Florida Senate District 12 Race

(WCJB) - Florida's District 12 includes parts of Sumter, Lake, and Southern Marion counties.

The area was redistricted before the 2016 election, when Republican Dennis Baxley was chosen as the first senator to represent the new district.

Baxley ran unopposed in 2016, but this year, he's up against Democrat Gary McKechnie.

Baxley says he's on track to accomplishing his main goals, which include improving access to education and transportation in North Central Florida, as well as conserving our natural resources.

"We actually in the last 15 years probably reduced the average consumption of water by almost half by just improvements in technology, education about better conservation awareness, and how we can better take care of those resources that take care of us," said Baxley.

McKechnie says his main concerns are improving access to health care, providing fair wages and increasing education funding.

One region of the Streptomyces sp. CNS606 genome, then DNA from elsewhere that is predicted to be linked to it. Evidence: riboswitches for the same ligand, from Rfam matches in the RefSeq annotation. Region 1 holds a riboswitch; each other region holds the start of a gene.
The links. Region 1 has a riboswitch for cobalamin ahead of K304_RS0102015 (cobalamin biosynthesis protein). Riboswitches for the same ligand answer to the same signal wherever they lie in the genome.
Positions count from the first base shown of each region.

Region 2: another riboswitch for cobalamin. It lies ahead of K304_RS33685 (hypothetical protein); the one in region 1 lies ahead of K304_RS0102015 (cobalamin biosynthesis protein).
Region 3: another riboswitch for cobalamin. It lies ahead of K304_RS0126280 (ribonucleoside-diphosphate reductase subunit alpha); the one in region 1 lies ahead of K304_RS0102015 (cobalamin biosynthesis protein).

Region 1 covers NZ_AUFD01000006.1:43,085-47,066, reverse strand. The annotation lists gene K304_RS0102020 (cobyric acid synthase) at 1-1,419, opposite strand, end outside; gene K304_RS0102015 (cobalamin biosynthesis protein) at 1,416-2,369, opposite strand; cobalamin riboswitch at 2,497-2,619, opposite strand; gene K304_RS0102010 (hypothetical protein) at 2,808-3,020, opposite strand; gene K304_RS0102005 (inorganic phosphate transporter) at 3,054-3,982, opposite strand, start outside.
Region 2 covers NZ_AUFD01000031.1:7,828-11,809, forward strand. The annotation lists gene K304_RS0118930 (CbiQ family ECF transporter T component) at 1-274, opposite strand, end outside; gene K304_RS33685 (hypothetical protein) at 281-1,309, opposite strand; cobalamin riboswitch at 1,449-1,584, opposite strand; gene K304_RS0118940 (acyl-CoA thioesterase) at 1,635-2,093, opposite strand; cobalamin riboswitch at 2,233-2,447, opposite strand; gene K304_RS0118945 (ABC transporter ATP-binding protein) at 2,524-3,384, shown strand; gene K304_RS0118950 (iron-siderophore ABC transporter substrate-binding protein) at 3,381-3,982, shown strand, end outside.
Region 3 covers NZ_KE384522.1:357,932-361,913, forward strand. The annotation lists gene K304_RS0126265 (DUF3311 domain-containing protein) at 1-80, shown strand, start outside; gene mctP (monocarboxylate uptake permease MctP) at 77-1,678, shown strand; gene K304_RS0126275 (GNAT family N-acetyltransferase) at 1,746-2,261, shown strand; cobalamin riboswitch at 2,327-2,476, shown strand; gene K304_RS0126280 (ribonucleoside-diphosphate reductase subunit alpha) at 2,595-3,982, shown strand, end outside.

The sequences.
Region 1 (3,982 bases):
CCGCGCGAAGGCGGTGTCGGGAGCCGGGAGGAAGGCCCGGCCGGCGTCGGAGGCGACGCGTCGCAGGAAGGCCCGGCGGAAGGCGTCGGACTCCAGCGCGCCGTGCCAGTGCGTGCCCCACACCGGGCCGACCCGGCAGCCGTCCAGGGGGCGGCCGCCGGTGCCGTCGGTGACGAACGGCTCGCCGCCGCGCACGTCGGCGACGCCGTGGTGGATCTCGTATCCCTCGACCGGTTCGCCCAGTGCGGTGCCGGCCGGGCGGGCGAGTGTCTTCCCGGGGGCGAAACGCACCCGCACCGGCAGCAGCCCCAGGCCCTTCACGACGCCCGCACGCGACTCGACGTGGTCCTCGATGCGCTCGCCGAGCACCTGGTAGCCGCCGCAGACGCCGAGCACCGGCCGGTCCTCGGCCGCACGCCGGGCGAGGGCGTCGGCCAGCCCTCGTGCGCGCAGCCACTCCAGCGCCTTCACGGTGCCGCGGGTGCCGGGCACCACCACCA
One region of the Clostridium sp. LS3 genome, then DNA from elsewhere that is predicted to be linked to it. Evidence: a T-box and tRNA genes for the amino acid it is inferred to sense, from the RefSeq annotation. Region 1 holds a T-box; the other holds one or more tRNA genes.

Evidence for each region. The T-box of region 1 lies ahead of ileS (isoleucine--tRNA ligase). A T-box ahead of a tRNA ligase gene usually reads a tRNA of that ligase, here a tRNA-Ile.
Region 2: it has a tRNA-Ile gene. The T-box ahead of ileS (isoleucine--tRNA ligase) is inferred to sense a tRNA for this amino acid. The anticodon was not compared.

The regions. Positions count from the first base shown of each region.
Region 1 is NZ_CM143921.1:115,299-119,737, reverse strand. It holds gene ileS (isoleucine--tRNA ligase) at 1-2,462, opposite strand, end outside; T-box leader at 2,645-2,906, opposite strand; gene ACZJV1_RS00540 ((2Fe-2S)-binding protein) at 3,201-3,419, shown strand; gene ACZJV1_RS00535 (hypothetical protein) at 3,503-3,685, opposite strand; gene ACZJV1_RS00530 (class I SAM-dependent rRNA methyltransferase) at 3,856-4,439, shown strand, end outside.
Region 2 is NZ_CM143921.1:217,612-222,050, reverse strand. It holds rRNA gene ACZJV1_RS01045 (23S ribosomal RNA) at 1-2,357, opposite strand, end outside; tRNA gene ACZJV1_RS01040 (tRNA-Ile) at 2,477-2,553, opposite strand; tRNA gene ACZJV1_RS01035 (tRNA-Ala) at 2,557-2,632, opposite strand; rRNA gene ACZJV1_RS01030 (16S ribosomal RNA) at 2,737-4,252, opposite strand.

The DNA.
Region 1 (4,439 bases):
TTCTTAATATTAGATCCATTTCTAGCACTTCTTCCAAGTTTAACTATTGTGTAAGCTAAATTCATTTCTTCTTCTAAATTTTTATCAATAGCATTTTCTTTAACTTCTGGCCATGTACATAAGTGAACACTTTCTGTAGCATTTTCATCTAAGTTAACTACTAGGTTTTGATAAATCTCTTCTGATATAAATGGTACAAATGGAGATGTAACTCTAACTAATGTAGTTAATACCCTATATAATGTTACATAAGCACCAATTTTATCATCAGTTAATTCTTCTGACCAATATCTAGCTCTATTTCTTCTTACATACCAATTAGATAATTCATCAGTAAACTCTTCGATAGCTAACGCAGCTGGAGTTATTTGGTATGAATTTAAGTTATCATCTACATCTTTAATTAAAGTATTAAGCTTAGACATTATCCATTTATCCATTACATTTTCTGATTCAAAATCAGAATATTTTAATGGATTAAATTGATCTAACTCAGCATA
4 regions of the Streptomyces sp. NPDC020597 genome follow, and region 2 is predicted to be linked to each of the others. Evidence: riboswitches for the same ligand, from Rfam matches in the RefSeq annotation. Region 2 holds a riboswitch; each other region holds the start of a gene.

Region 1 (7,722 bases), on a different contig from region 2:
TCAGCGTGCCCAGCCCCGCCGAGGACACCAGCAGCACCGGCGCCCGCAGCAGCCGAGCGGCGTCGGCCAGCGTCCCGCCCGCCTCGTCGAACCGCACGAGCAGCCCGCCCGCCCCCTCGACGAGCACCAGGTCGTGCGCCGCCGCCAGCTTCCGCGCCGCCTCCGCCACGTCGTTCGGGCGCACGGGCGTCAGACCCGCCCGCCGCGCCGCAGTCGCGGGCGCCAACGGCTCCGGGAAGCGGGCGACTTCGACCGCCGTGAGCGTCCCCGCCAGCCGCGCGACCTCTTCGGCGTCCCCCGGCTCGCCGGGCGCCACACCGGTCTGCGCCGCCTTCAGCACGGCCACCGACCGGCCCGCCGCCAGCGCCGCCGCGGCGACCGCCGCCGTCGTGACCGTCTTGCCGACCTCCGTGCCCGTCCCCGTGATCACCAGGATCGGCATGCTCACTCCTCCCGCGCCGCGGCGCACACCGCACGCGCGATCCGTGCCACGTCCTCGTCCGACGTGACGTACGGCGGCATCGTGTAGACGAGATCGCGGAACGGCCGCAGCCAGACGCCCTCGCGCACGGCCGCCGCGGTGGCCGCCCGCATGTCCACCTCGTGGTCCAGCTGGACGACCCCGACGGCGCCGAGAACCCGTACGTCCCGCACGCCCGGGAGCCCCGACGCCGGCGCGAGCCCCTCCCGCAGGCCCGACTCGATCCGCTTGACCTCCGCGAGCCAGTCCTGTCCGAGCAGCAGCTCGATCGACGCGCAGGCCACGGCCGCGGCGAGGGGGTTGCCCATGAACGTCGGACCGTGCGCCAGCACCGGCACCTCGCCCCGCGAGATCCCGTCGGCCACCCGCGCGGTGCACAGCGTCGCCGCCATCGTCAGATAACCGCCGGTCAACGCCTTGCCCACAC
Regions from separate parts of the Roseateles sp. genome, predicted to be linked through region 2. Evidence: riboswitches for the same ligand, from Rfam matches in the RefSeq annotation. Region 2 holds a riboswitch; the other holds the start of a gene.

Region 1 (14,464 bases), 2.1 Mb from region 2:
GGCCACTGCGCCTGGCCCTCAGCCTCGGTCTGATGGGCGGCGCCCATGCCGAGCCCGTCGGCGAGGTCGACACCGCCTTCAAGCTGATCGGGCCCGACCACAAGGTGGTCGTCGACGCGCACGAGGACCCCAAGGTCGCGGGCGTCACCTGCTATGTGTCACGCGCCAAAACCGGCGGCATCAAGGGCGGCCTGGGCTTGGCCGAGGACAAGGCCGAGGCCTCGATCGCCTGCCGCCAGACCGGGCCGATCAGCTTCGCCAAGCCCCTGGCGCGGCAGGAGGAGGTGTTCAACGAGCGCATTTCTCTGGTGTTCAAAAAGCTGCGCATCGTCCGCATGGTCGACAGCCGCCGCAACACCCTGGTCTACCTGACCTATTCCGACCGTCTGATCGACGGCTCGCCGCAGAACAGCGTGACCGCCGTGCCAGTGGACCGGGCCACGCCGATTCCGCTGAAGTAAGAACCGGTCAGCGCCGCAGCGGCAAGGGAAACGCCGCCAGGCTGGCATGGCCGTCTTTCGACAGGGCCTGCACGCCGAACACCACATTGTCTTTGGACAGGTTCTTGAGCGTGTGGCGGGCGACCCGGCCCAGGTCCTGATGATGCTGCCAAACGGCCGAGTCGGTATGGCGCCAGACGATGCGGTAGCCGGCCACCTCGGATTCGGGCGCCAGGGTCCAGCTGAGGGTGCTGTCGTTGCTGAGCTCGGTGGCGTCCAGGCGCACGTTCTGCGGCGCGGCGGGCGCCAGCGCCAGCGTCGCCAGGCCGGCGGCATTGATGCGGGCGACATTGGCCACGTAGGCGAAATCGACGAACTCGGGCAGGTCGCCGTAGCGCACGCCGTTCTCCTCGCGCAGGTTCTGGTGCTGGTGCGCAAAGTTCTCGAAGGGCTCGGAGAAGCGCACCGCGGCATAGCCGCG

He says he'd also like to add more transparency to the legislative process.

"There are a lot of bills written by special interest groups, lobbyists, lawyers, and some donor who passed this guy a couple of bucks," said McKechnie. "I want to make sure that you trace the origin of this bill. Where did it come from? Who is it going to serve? Is it going to serve the people?"

One major issue the candidates disagree on is gun control.

Baxley says he believes the focus should be on enforcing the current laws in place, rather than creating new gun control policies.

"They actually make the world safer by stopping a lot of violent incidents from accelerating because they equalize the force, the people who perpetrated violence go away, and no one gets hurt," said Baxley.

McKechnie, however, believes there is a need for stricter gun laws.

He says he would support implementing a system where gun owners must learn how to handle lower grade guns before they can buy heavier firearms.

"Okay, you got the 22, and then maybe the next thing is like a handgun, and you've proven you know how to use a handgun, and then maybe you can go up to the next grade of weapons. And maybe those assault weapons are just restricted for people who've been in the military who've used them before or police officers," said McKechnie.

Both candidates are urging people in rural communities, where voter turnout can be low, to make sure they cast their ballots.